Over 30 participants, representing 22 companies from 20 countries, agreed that driver skills profiling is becoming increasingly important. They further highlighted that operators require data and evidence-based information to enhance driver recruitment procedures and support driver development with targeted actions.
IRU member Tristar noted that its incident rate decreased after it implemented RoadMasters’ hydrocarbon programme, helping to improve overall safety and performance standards across its hydrocarbon transport supply chain.
“With the rollout of IRU RoadMasters in key Tristar locations, we have managed to decrease incidents in our road transport of hydrocarbon material supply chain by 60%. IRU RoadMasters has enabled us to mitigate our risks and also contributed to better driver retention,” said Sridhar Srinivasalu, Group HSEQ Manager, Tristar.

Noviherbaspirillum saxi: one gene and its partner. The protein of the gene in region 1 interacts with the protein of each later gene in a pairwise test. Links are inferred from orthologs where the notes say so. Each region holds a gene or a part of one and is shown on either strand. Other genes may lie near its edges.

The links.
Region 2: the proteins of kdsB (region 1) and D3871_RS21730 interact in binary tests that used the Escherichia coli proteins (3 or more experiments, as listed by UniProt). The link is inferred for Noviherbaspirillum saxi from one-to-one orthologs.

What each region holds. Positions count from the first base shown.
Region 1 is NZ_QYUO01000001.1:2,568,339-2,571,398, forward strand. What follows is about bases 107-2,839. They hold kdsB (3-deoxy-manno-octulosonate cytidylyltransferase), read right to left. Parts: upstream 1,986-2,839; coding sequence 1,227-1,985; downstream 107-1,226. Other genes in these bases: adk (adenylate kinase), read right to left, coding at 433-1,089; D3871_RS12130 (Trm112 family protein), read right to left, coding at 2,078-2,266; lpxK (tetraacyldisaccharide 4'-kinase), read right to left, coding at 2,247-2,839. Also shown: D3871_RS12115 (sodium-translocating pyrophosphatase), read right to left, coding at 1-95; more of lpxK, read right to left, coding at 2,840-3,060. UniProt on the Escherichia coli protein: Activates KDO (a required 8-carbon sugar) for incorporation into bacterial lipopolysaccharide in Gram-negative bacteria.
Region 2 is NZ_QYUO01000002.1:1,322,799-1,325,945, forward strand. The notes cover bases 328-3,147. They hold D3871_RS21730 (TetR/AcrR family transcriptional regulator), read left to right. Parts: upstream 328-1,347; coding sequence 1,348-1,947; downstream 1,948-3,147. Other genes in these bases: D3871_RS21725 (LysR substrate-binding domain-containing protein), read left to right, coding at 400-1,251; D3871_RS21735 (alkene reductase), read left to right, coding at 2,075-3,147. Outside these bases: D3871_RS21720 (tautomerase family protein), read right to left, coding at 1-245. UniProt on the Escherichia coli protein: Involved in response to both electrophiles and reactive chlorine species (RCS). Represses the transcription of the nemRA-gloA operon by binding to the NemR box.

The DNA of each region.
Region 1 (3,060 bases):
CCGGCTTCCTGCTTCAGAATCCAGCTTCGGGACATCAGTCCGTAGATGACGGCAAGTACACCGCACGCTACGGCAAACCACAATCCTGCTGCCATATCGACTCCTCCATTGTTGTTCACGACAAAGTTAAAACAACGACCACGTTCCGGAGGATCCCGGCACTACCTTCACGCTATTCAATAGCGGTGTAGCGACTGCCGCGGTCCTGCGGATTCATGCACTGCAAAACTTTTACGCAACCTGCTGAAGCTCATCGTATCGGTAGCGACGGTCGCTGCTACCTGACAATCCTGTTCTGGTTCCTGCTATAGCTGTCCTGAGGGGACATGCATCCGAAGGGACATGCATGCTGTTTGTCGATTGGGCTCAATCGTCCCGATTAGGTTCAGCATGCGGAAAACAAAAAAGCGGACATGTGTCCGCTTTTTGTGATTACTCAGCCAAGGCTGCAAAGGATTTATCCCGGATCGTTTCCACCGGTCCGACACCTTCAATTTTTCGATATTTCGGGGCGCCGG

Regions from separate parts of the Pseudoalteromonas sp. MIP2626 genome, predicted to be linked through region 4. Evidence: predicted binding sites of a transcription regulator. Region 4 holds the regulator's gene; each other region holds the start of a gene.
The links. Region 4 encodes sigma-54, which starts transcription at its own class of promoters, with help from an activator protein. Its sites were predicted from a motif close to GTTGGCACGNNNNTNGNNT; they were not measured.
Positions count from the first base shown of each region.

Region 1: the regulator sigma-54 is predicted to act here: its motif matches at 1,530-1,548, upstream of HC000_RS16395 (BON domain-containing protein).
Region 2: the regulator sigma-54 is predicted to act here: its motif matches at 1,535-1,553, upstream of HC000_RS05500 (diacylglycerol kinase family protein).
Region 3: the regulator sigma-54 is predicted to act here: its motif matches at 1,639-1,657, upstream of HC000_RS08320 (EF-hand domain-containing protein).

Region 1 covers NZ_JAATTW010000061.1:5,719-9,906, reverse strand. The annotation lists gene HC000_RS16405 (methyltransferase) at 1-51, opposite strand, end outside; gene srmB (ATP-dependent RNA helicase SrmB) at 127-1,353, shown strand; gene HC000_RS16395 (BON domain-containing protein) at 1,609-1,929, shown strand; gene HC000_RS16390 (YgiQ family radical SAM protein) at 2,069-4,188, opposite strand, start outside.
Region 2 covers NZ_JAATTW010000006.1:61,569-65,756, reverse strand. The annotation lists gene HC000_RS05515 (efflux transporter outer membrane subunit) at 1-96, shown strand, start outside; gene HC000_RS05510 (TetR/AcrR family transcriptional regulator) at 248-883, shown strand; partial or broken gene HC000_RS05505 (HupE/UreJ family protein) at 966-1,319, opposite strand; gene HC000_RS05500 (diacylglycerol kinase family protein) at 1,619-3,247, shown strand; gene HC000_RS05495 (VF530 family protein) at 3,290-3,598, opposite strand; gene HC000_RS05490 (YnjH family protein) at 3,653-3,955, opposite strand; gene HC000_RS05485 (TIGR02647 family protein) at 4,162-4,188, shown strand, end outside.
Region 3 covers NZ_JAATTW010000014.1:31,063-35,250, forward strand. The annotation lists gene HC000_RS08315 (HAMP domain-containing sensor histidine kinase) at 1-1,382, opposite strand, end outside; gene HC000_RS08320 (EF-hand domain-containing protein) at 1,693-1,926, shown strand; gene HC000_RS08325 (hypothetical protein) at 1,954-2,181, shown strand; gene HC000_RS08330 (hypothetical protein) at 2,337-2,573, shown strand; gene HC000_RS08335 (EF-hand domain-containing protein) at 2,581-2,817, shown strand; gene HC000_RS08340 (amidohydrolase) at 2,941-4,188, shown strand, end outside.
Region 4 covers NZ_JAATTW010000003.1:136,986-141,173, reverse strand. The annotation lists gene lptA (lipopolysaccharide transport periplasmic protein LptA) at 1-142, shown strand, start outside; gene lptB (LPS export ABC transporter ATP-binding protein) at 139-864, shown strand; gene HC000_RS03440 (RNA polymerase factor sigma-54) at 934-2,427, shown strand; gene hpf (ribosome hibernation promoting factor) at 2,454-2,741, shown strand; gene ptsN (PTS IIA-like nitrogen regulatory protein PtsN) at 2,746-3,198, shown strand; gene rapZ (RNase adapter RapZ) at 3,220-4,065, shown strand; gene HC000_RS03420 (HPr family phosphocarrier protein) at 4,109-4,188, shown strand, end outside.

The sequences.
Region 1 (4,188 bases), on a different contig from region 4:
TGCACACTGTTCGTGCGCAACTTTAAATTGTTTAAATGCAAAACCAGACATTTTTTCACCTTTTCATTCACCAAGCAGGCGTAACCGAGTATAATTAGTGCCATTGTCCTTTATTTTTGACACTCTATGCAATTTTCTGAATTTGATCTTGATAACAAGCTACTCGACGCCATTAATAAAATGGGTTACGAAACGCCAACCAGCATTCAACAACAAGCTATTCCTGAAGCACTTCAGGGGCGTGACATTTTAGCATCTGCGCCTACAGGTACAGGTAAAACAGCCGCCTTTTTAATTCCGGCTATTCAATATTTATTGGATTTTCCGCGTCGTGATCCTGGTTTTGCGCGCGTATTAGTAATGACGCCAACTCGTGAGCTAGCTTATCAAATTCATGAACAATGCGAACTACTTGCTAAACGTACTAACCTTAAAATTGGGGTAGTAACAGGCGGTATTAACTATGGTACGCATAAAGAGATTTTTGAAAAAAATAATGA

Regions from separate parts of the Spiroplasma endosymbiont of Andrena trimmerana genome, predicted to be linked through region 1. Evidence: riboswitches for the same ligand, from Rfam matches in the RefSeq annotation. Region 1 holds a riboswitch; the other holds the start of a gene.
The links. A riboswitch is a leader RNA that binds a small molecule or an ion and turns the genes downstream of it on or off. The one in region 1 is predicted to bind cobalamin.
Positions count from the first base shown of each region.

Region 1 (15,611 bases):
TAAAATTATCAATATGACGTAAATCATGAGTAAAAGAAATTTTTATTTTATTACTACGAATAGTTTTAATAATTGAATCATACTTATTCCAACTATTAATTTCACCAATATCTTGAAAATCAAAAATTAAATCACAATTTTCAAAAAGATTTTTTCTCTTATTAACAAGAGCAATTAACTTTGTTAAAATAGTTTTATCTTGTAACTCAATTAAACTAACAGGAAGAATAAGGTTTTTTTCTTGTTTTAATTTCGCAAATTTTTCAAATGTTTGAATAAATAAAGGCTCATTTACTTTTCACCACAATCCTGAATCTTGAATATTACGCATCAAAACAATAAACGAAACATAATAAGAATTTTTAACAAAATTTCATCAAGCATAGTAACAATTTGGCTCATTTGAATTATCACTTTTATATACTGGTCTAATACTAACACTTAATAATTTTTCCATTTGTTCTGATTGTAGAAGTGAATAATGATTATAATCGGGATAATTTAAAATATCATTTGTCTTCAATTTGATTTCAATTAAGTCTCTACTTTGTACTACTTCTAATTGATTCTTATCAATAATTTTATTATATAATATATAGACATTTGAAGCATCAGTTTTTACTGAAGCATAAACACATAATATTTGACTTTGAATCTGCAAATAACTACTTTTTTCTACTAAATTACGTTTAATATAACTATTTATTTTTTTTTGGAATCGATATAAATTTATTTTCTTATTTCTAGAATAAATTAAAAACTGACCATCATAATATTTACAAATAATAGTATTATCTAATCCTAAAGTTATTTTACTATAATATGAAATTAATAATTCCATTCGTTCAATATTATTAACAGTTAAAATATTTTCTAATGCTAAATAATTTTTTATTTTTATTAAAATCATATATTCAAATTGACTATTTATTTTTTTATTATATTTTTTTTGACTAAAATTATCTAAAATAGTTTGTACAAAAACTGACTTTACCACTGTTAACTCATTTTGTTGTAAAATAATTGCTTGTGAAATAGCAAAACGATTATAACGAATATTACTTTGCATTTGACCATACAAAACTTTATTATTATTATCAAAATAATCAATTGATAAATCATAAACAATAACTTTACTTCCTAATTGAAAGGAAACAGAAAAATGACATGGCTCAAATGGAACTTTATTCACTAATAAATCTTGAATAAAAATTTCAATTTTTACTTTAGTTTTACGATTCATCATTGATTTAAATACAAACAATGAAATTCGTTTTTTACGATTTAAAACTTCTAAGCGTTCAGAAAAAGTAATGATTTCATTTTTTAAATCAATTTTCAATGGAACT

Participants also discussed the need to improve professional drivers’ employment mobility as a solution to mitigate the driver shortage crisis. It was recognised that better harmonisation of professional skills should be prioritised to guarantee that any driver, of any origin, can demonstrate high safety and efficiency standards in transport operations.
One such initiative seeking to better harmonise professional driver skills is led by the Commercial Law Development Program (CLDP).
With the support of IRU, CLDP is working on strengthening practical training capacity in Uzbekistan and Kyrgyzstan to get managers and drivers to match the requirements of companies in Europe.
The meeting ended with a discussion on how eco-driving programmes are not sufficiently leveraged, noting that companies should systematically train and manage their drivers to reduce their fuel consumption – and, by extension, CO2 emissions – by up to 15%.
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